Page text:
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Non-citizens are registering and voting in Texas elections, and current election procedures are inadequate to prevent it. One state lawmaker is taking steps to change that.

State Sen. Don Huffines (R–Dallas) said this week that he’ll file legislation in 2019 requiring election officials to proactively verify the citizenship of prospective voters before completing their registration:

“The U.S. Constitution, Texas Constitution, and state law reserve the right to vote for citizens only, and Texans deserve much more than the careless, haphazard enforcement of those provisions. When the Texas Legislature convenes in 2019, I will file legislation to verify the citizenship of every single applicant who registers to vote. It’s an outrage that such a commonsense step isn’t being currently utilized to secure our elections.”

It’s a violation of both state and federal law for non-citizens to register to vote.

Huffines also sent a letter to Dallas County’s Clerk John Warren and Elections Administrator Toni Pippins-Poole requesting an update on efforts to remove self-identified non-citizens from the county’s voter rolls.

Texas election code requires county court clerks to send the county voter registrar (in Dallas, that’s Pippins-Poole) and secretary of state a monthly list of people who claim an exemption to jury duty because they are not citizens. County registrars must then verify the citizenship of those self-reported non-citizens who are on the voter rolls or cancel their registration.

From September 1999 to March 2007, Dallas County cancelled the registrations of 1,889 voters identified as non-citizens, according to research cited by Huffines. Of those, 356 voted in Dallas County elections before being taken off the voter rolls.

Warren and Pippins-Poole, both Democrats, have held their positions since 2007 and 2011, respectively.

Self-reporting by non-citizens summoned for jury duty is currently the only mechanism available to state and county election officials to proactively ensure that ineligible aliens aren’t registering to vote in Texas.

But even that minimal safeguard isn’t being used consistently or effectively. The Texas Attorney General’s Office recently reported that “the process for removing ineligible voters who self-report as non-citizens at jury duty is not being followed correctly, or even at all, in various counties.”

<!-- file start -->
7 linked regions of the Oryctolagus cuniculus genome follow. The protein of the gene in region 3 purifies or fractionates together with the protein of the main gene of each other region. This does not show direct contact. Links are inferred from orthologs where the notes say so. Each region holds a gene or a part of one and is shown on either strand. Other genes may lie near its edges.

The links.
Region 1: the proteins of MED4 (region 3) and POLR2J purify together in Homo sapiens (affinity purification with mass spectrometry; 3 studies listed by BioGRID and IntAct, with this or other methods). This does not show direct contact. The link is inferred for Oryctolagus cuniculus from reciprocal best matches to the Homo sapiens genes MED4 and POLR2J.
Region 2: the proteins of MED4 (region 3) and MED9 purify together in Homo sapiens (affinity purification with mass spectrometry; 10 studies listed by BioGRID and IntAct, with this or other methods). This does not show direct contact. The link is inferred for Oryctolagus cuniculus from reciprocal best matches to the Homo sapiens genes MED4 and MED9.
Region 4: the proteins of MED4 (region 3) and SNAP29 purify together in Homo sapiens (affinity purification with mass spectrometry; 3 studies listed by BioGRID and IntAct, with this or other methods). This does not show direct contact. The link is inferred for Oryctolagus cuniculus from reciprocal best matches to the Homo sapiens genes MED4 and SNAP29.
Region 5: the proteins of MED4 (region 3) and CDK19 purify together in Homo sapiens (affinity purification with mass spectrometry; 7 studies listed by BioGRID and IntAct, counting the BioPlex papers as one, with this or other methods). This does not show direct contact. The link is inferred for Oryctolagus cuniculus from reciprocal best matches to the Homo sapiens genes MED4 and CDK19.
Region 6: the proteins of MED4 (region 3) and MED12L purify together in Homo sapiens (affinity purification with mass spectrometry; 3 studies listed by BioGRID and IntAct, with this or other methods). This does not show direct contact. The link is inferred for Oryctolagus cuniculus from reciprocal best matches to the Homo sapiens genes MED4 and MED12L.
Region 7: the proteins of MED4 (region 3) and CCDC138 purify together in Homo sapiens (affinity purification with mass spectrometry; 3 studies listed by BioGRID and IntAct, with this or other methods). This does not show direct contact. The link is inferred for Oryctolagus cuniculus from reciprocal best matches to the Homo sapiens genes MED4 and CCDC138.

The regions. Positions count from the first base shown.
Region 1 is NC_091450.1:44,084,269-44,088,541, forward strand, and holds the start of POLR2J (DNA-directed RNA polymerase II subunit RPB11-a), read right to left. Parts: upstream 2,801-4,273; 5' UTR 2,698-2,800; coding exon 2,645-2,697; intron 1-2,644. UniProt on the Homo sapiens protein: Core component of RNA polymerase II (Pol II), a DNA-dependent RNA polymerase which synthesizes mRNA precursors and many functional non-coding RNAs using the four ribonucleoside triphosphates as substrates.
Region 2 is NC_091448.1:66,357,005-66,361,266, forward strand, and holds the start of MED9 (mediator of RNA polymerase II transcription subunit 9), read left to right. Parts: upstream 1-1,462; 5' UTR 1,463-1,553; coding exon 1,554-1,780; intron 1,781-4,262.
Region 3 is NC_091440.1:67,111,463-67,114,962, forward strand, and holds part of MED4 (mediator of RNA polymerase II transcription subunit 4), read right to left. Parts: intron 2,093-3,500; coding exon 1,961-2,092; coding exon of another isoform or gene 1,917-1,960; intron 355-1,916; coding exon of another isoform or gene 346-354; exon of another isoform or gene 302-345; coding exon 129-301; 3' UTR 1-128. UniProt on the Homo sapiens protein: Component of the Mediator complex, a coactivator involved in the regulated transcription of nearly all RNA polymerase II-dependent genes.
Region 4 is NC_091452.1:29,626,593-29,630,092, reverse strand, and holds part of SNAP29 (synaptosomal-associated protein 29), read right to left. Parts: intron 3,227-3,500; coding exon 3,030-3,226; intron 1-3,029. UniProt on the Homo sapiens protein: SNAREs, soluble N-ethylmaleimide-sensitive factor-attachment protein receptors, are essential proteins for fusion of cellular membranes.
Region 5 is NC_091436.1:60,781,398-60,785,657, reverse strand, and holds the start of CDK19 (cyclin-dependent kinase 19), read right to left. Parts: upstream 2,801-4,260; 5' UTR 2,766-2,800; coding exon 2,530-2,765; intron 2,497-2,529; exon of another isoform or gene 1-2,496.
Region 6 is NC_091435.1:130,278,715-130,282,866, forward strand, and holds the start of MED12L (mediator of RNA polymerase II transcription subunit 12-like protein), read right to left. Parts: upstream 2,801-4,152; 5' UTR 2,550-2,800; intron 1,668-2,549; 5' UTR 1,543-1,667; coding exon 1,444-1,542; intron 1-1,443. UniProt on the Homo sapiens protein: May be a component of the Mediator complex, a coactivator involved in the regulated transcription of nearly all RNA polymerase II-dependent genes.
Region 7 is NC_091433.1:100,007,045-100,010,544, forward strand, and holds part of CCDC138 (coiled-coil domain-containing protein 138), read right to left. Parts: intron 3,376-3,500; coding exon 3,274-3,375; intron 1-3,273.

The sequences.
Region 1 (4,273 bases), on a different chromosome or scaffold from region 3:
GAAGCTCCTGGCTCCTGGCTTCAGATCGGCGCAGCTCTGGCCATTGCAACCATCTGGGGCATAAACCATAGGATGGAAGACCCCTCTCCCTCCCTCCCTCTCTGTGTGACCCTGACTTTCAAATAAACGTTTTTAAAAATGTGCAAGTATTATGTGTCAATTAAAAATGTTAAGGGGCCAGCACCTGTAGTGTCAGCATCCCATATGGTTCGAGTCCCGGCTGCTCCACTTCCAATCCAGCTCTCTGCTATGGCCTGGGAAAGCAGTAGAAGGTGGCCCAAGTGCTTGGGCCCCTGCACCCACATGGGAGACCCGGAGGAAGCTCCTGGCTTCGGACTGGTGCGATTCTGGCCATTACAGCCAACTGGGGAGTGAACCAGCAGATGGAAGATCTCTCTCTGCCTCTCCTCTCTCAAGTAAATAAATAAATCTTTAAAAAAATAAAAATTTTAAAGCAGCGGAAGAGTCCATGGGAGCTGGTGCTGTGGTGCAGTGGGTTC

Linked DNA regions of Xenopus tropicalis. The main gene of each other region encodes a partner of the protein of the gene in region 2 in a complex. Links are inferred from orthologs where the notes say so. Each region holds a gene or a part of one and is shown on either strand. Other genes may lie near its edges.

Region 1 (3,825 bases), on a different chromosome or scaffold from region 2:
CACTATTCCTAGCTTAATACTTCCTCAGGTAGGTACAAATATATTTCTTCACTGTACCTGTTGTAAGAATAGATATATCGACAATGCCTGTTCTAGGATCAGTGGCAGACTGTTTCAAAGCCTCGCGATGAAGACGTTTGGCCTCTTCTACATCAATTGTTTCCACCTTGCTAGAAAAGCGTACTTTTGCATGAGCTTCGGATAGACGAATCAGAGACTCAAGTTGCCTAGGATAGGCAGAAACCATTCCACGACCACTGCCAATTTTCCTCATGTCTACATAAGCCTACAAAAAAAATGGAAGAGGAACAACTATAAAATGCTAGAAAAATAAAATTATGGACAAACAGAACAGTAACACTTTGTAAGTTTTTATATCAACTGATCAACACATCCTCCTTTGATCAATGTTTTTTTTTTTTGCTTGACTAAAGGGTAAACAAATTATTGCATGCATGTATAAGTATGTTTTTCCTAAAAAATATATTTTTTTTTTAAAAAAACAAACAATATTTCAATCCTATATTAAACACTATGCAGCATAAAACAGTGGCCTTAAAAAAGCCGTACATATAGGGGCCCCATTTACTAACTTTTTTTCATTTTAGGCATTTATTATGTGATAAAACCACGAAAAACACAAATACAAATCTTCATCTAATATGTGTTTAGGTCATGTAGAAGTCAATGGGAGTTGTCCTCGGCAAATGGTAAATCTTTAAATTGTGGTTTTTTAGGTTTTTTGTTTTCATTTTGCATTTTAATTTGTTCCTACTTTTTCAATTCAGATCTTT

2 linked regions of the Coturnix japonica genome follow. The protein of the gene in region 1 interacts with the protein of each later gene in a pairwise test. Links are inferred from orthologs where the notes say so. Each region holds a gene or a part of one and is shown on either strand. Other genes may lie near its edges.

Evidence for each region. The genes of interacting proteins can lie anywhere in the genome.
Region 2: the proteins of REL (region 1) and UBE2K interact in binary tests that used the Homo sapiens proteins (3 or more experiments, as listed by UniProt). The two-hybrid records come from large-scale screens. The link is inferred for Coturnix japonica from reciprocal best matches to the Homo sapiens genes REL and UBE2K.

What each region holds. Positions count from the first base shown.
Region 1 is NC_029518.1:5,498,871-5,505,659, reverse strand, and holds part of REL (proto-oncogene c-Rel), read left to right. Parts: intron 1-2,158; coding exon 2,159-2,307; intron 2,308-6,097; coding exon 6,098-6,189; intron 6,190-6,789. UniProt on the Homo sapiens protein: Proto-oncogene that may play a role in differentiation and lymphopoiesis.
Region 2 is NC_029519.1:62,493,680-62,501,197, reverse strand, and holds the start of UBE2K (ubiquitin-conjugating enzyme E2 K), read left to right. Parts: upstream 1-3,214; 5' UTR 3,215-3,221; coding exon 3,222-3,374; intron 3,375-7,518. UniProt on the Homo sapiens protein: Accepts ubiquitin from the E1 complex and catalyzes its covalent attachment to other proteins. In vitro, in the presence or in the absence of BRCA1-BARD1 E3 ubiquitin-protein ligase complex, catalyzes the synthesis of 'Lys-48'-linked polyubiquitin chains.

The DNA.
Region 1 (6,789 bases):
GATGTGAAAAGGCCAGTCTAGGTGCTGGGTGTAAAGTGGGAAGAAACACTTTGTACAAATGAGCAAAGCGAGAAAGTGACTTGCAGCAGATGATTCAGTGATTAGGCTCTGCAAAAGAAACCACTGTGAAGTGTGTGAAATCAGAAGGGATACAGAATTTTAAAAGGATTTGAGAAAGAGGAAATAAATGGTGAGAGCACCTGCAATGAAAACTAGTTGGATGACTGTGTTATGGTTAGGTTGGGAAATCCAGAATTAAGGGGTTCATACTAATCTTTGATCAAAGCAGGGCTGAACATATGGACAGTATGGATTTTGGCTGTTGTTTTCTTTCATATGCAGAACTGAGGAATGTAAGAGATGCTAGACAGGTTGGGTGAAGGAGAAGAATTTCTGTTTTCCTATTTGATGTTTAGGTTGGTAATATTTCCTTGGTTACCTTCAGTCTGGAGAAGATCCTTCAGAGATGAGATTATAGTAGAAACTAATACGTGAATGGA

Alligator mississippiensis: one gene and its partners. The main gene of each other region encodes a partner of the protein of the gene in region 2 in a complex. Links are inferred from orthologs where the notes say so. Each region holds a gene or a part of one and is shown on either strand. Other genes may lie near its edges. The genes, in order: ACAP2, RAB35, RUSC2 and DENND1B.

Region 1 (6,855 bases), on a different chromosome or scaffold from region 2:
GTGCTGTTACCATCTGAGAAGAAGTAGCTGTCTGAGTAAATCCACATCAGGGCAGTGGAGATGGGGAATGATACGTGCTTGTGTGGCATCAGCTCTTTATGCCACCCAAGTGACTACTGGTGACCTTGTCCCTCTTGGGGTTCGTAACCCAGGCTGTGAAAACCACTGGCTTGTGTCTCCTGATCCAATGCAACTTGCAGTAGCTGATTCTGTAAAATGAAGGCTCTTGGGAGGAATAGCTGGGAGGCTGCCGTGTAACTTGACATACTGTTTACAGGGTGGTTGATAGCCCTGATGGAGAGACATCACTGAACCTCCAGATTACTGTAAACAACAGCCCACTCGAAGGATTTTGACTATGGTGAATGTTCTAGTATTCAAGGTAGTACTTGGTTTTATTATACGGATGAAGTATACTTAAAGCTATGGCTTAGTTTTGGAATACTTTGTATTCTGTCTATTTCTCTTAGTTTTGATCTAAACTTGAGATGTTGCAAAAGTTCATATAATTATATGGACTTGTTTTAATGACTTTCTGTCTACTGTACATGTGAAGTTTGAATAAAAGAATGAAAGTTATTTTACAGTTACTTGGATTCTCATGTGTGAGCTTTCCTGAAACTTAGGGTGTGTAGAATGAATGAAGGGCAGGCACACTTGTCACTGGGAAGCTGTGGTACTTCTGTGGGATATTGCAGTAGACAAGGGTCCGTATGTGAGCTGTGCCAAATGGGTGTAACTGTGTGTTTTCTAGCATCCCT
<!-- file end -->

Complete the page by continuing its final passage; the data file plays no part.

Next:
Huffines calls the findings “alarming” and says the public deserves an update on Dallas County’s compliance with the state requirements.

“If non-citizens or illegal aliens are voting in our elections, we need to know about it and stop it immediately,” says Huffines.

Huffines and other lawmakers heard testimony earlier this year confirming that non-citizens are registering and voting in Texas elections — and that there’s no state oversight of county election officials to make sure they’re maintaining accurate voter rolls. State and local officials told members of the Senate Select Committee on Election Security that under the state’s current system, non-citizens can easily register to vote in Texas without being detected.

The National Voter Registration Act (NVRA), also known as the “Motor Voter” law, made it easier for non-citizens to get on voter rolls by mandating that states offer voter registration by mail and at driver’s license offices. Registering to vote is now an honor system, with no documentation required and no one verifying citizenship – applicants merely check a box (under penalty of perjury) affirming they’re U.S. citizens.

That’s how Rosa Ortega, a Mexican national living legally in the U.S., illegally registered and voted multiple times in Dallas County over a 10-year period. She was finally caught in Tarrant County, when she illegally registered again after initially admitting to election officials there that she wasn’t a citizen. Ortega was convicted of voter fraud last year.

Dallas County prosecutors are currently investigating multiple mail ballot voter fraud cases, but it’s not clear if they have pursued any non-citizens for illegally registering or voting — or even been alerted to them.

Lists of non-citizen jury recusals are required to be sent to the county or district attorney as well as election officials, for investigation of possible perjury or illegal voting. Huffines asked Warren and Pippins-Poole if they are, in fact, reporting non-citizen information to the Dallas County District Attorney.

Requests for similar information have been made in multiple Texas counties by Public Interest Legal Foundation (PILF), a law firm dedicated to election integrity. Their requests are made under federal law — the NVRA — which includes a transparency provision requiring local election officials to allow public inspection of their voter roll maintenance records. Like Huffines, PILF wants to identify systemic problems in the voter registration process and formulate solutions to ensure only eligible U.S. citizens are voting in Texas elections.

Not all counties are complying with PILF’s requests. PILF sued Harris County in federal court last month for hiding its non-citizen voter records. County Attorney Vince Ryan is dodging federal transparency requirements by claiming that state law protects the county from complying with the NVRA’s public inspection provisions — even though the AG says the county should disclose the records.

With prodding from Huffines, Dallas County officials may be more forthcoming.

“I greatly appreciate the investigations launched by District Attorney Faith Johnson so far, and I look forward to working with her in every way possible to bring about election integrity and security,” Huffines said. “I’m confident our DA will investigate and prosecute any non-citizen who illegally votes in Dallas County.”